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Thurmond

Thurmond

[thur-muhnd]
Thurmond, Strom(James Strom Thurmond), 1902-2003, U.S. senator from South Carolina (1954-2003), b. Edgefield, S.C. He read law while teaching (1923-29) in South Carolina schools and was admitted to the bar in 1930. Thurmond was elected (1933) a state senator and became (1938) a circuit-court judge. After serving in World War II, he was elected (1946) governor of South Carolina. In 1948, Thurmond was nominated for president by the States' Rights Democrats ("Dixiecrats"), southerners who bolted the Democratic party in opposition to President Truman's civil-rights program; he won 39 electoral votes. In 1954 he was a successful write-in candidate for U.S. Senate. In 1957 he staged the longest filibuster in Senate history, speaking for over 24 hours against a civil-rights bill. Thurmond switched from the Democratic to the Republican party in 1964, and later chaired the Senate judiciary (1981-87) and armed services (1995-99) committees. In 1996 he became the oldest sitting, in 1997 the longest serving, U.S. senator in history. The posthumous revelation in 2003 that he had an illegitimate child in 1925 with an African-American maid and that he and his daughter had had a long-standing, warm relationship proved a thought-provoking footnote to his political career.

See J. Bass and M. Thompson, Ol' Strom (1999).

(born Dec. 5, 1902, Edgefield, S.C., U.S.—died June 26, 2003, Edgefield) U.S. senator (1954–2003). He served as a South Carolina state senator (1933–38) and circuit court judge (1938–41). As governor (1947–51), he expanded the state educational system. At the 1948 Democratic convention, Thurmond led the bolt of Southern delegates who objected to the civil rights plank in the party platform; called Dixiecrats, they nominated Thurmond as their presidential candidate, and he won 39 electoral votes. In 1954 he was elected to the U.S. Senate, and in 1964 he switched party affiliation to the Republican Party. In 1996 he became the oldest person to serve in Congress. An archconservative, he advocated states' rights, opposed civil rights legislation, and supported increases in military spending.

Learn more about Thurmond, (James) Strom with a free trial on Britannica.com.

Thurmond is a town in Fayette County, West Virginia, United States, on the New River. The population was 7 at the 2000 census. During the heyday of coal mining in the New River Gorge, Thurmond was a prosperous town with a number of businesses and facilities for the Chesapeake and Ohio Railway. The town was the filming location for John Sayles' 1987 movie Matewan since it still possesses many of the characteristics of a 1920s Appalachian coal mining town.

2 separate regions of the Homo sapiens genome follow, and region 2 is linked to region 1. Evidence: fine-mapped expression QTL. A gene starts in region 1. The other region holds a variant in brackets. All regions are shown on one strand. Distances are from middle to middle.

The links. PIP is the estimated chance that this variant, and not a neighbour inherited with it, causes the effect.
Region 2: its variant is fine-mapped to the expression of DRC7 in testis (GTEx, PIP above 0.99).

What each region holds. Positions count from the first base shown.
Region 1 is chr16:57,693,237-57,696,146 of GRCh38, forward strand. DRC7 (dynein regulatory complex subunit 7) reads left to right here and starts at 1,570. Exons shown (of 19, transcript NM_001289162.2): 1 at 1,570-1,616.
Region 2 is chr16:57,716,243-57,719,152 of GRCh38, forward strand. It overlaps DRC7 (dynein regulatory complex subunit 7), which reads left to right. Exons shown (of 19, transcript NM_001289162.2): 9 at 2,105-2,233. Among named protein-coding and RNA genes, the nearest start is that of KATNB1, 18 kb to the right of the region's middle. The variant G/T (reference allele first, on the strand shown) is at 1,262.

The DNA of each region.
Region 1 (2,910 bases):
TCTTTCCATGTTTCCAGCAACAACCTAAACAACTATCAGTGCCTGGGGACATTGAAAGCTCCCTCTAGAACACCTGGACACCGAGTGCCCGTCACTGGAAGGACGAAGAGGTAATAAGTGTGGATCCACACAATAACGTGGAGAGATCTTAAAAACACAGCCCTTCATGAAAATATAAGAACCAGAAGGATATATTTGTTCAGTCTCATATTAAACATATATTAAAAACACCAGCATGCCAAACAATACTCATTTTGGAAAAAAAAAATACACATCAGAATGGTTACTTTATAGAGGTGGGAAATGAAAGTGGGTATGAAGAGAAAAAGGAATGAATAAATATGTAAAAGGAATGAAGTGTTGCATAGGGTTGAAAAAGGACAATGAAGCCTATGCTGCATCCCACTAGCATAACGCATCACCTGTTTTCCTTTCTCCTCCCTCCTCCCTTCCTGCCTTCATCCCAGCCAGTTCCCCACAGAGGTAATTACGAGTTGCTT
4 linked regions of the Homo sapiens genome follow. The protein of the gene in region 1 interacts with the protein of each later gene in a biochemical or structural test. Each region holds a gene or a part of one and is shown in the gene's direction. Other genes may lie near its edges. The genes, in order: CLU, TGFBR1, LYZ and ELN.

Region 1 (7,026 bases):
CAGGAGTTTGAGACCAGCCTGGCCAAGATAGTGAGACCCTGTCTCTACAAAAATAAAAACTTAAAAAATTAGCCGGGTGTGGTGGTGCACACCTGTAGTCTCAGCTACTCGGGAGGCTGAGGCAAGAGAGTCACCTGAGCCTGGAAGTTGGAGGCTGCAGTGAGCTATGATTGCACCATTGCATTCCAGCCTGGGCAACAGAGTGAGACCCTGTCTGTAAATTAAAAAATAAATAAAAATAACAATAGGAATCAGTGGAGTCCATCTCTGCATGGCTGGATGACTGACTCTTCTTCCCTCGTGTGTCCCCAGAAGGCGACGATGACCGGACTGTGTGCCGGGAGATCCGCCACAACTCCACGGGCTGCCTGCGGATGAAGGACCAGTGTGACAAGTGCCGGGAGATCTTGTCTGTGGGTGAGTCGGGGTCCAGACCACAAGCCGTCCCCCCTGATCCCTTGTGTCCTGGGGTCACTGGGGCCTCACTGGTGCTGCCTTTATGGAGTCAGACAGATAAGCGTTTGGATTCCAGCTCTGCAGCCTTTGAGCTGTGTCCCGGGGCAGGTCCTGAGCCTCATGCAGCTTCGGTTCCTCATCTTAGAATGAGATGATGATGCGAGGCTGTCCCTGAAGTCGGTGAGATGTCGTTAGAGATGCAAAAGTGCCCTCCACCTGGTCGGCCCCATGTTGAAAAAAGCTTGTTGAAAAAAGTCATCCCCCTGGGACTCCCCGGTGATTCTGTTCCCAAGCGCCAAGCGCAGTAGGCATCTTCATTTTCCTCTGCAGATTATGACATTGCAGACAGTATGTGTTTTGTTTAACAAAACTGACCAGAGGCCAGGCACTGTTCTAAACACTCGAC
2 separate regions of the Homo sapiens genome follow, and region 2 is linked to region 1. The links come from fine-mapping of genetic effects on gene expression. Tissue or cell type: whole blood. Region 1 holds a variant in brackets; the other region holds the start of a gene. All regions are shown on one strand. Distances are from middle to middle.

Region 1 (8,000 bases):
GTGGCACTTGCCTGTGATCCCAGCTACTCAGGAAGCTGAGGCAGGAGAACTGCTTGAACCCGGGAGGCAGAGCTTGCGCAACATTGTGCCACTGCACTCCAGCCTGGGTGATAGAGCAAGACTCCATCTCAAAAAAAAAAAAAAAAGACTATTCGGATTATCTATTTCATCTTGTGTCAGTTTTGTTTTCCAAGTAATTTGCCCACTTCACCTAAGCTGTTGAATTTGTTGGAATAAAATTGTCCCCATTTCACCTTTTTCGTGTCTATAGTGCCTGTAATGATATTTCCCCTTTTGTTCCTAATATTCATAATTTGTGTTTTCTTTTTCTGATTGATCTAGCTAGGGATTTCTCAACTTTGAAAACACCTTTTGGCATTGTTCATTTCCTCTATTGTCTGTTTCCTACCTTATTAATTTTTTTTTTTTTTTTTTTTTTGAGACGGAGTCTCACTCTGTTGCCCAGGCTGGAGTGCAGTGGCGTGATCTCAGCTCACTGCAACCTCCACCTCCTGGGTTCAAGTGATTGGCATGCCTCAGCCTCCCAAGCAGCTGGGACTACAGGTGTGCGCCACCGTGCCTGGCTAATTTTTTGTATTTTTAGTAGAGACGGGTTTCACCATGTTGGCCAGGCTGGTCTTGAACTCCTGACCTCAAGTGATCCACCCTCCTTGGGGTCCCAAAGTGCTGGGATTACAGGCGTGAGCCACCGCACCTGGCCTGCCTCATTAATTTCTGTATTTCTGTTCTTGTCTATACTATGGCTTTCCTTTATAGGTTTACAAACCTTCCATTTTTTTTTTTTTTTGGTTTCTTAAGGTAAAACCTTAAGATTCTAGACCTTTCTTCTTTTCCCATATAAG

Today, much of Thurmond is owned by the National Park Service for the New River Gorge National River. The C&O passenger railway depot in town was renovated in 1995 and now functions as an NPS visitor center.

During the June 14 2005 city elections, six of the city's seven residents sought elected office.

Rail Transportation

Amtrak, the national passenger rail service, provides service to Thurmond under the Cardinal route.

Geography

Thurmond is located at (37.961038, -81.081759).

According to the United States Census Bureau, the town has a total area of 0.3 km² (0.1 mi²), all land.

Demographics

As of the census of 2000, there were 7 people, 5 households, and 1 family residing in the town. The population density was 27.0/km² (70.5/mi²). There were 7 housing units at an average density of 27.0/km² (70.5/mi²). The racial makeup of the town was 100.00% White.

There were 5 households out of which none had children under the age of 18 living with them, 20.0% were married couples living together, and 80.0% were non-families. 60.0% of all households were made up of individuals and 40.0% had someone living alone who was 65 years of age or older. The average household size was 1.40 and the average family size was 2.00.

In the town the population was spread out with 14.3% from 18 to 24, 14.3% from 25 to 44, 42.9% from 45 to 64, and 28.6% who were 65 years of age or older. The median age was 56 years. For every 100 females there were 40.0 males. For every 100 females age 18 and over, there were 40.0 males.

The median income for a household in the town was $23,750, and the median income for a family was $0. Males had a median income of $0 versus $0 for females. The per capita income for the town was $10,782. There were no families living below the poverty line and 54.5% of the population, including no under eighteens and none of those over 64.

Sights

The New River Gorge Bridge, one of the longest bridges in the world and the second-highest in the world, is just two miles away.

See also

  • List of places with fewer than ten people
  • Matewan, a John Sayles produced movie that was filmed in the Thurmond area even though the real life events actually took place in Matewan, WV which borders the Kentucky state line about 100 miles away.

References

External links

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